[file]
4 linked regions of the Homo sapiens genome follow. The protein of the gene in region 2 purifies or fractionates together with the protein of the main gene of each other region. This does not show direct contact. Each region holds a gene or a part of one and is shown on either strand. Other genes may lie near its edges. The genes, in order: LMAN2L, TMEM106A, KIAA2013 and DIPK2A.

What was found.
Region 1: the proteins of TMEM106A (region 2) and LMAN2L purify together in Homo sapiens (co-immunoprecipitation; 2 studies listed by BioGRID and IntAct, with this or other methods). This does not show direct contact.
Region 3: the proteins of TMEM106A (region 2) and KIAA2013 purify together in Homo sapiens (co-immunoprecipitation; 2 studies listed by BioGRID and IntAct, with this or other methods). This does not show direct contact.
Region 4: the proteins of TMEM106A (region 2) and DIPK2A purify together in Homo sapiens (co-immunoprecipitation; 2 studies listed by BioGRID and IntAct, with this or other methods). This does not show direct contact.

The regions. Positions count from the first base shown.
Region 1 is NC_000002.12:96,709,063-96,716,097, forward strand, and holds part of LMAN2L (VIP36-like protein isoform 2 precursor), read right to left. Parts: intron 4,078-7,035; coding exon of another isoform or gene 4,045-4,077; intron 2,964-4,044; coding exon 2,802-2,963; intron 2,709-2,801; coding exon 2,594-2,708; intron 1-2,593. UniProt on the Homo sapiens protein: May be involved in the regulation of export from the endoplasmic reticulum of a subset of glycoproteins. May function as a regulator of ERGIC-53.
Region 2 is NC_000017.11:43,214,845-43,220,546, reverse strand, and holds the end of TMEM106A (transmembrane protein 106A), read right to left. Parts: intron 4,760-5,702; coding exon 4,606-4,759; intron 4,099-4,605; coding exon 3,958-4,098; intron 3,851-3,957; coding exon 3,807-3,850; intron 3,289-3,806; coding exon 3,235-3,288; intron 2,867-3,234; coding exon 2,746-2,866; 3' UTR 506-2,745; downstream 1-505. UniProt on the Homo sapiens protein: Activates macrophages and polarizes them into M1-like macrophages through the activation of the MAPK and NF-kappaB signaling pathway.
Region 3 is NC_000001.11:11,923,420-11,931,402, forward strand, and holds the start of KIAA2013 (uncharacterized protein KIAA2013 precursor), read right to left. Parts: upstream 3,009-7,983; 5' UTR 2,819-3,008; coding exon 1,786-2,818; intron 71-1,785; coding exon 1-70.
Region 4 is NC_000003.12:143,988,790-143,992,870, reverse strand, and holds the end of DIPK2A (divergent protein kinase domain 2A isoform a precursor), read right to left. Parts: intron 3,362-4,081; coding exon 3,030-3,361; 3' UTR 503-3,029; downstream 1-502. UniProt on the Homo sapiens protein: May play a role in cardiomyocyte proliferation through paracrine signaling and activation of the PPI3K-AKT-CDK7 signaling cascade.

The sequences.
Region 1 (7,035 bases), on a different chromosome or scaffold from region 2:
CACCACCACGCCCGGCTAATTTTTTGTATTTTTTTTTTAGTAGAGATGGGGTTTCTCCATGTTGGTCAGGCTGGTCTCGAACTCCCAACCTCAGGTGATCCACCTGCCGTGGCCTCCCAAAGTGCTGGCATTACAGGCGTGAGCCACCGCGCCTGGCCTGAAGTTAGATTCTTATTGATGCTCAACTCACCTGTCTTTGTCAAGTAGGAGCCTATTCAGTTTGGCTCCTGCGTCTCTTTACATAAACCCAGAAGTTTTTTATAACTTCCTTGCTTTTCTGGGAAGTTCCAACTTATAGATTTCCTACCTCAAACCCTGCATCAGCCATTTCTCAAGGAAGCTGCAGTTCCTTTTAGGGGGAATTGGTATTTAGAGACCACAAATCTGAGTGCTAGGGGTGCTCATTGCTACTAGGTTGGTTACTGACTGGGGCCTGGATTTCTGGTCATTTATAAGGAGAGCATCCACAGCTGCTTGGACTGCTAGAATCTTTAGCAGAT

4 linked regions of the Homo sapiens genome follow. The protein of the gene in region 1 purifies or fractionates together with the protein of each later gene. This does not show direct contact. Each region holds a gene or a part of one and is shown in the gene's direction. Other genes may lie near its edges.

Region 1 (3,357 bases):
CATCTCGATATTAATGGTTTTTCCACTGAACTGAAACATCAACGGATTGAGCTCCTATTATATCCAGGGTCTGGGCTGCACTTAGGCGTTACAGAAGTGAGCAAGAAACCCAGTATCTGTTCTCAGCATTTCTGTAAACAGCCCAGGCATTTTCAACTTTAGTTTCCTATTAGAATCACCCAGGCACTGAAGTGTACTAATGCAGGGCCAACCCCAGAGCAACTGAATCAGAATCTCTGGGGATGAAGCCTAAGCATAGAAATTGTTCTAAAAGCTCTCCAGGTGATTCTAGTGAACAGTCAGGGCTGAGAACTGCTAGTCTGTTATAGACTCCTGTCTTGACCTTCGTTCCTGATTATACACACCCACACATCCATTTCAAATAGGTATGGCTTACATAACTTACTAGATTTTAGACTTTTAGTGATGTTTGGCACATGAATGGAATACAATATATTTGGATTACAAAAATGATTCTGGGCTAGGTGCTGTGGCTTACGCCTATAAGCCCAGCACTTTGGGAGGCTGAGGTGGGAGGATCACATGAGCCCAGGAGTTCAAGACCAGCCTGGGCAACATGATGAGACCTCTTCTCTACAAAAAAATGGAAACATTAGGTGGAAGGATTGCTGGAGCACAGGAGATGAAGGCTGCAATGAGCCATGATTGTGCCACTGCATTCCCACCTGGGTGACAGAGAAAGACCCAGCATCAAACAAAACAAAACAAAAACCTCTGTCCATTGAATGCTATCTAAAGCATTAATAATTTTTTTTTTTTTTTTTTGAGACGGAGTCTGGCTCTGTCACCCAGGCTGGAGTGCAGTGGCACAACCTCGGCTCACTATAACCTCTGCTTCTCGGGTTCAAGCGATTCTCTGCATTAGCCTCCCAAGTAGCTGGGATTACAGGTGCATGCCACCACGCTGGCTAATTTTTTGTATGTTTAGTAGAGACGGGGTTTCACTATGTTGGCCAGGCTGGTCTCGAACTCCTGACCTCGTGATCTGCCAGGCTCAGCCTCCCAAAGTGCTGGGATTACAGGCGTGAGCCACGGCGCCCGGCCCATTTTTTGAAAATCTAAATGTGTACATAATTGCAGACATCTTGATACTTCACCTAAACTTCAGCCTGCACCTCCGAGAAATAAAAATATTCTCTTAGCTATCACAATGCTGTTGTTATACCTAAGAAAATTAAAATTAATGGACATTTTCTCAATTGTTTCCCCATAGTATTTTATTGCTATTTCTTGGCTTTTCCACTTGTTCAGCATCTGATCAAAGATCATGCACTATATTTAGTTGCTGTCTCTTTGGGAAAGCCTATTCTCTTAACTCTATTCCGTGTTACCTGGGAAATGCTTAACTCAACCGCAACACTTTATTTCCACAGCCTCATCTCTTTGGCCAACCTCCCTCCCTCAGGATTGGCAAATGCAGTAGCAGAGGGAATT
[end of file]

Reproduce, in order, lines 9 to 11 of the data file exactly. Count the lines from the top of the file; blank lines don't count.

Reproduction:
Region 3 is NC_000001.11:11,923,420-11,931,402, forward strand, and holds the start of KIAA2013 (uncharacterized protein KIAA2013 precursor), read right to left. Parts: upstream 3,009-7,983; 5' UTR 2,819-3,008; coding exon 1,786-2,818; intron 71-1,785; coding exon 1-70.
Region 4 is NC_000003.12:143,988,790-143,992,870, reverse strand, and holds the end of DIPK2A (divergent protein kinase domain 2A isoform a precursor), read right to left. Parts: intron 3,362-4,081; coding exon 3,030-3,361; 3' UTR 503-3,029; downstream 1-502. UniProt on the Homo sapiens protein: May play a role in cardiomyocyte proliferation through paracrine signaling and activation of the PPI3K-AKT-CDK7 signaling cascade.

The sequences.